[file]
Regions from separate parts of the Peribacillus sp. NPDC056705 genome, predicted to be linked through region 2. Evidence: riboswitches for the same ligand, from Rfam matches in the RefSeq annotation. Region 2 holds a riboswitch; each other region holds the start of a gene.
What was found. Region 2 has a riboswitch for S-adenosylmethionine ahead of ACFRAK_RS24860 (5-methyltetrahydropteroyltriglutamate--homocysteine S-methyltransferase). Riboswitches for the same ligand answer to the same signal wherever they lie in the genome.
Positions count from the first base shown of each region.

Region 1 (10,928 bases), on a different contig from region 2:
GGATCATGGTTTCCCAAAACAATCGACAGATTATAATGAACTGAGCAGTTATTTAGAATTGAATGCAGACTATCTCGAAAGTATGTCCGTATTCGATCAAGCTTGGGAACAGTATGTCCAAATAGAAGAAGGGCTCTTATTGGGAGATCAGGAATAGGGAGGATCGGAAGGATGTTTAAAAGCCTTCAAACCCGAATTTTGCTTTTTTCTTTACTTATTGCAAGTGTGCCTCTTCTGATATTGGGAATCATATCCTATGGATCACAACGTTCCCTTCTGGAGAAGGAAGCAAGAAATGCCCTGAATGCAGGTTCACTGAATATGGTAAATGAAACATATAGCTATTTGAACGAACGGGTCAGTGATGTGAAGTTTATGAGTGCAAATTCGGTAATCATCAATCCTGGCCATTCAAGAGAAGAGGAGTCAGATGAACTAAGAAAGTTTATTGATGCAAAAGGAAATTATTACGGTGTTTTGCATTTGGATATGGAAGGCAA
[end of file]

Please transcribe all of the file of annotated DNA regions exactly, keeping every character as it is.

Regions from separate parts of the Peribacillus sp. NPDC056705 genome, predicted to be linked through region 2. Evidence: riboswitches for the same ligand, from Rfam matches in the RefSeq annotation. Region 2 holds a riboswitch; each other region holds the start of a gene.
What was found. Region 2 has a riboswitch for S-adenosylmethionine ahead of ACFRAK_RS24860 (5-methyltetrahydropteroyltriglutamate--homocysteine S-methyltransferase). Riboswitches for the same ligand answer to the same signal wherever they lie in the genome.
Positions count from the first base shown of each region.

Region 1 (10,928 bases), on a different contig from region 2:
GGATCATGGTTTCCCAAAACAATCGACAGATTATAATGAACTGAGCAGTTATTTAGAATTGAATGCAGACTATCTCGAAAGTATGTCCGTATTCGATCAAGCTTGGGAACAGTATGTCCAAATAGAAGAAGGGCTCTTATTGGGAGATCAGGAATAGGGAGGATCGGAAGGATGTTTAAAAGCCTTCAAACCCGAATTTTGCTTTTTTCTTTACTTATTGCAAGTGTGCCTCTTCTGATATTGGGAATCATATCCTATGGATCACAACGTTCCCTTCTGGAGAAGGAAGCAAGAAATGCCCTGAATGCAGGTTCACTGAATATGGTAAATGAAACATATAGCTATTTGAACGAACGGGTCAGTGATGTGAAGTTTATGAGTGCAAATTCGGTAATCATCAATCCTGGCCATTCAAGAGAAGAGGAGTCAGATGAACTAAGAAAGTTTATTGATGCAAAAGGAAATTATTACGGTGTTTTGCATTTGGATATGGAAGGCAA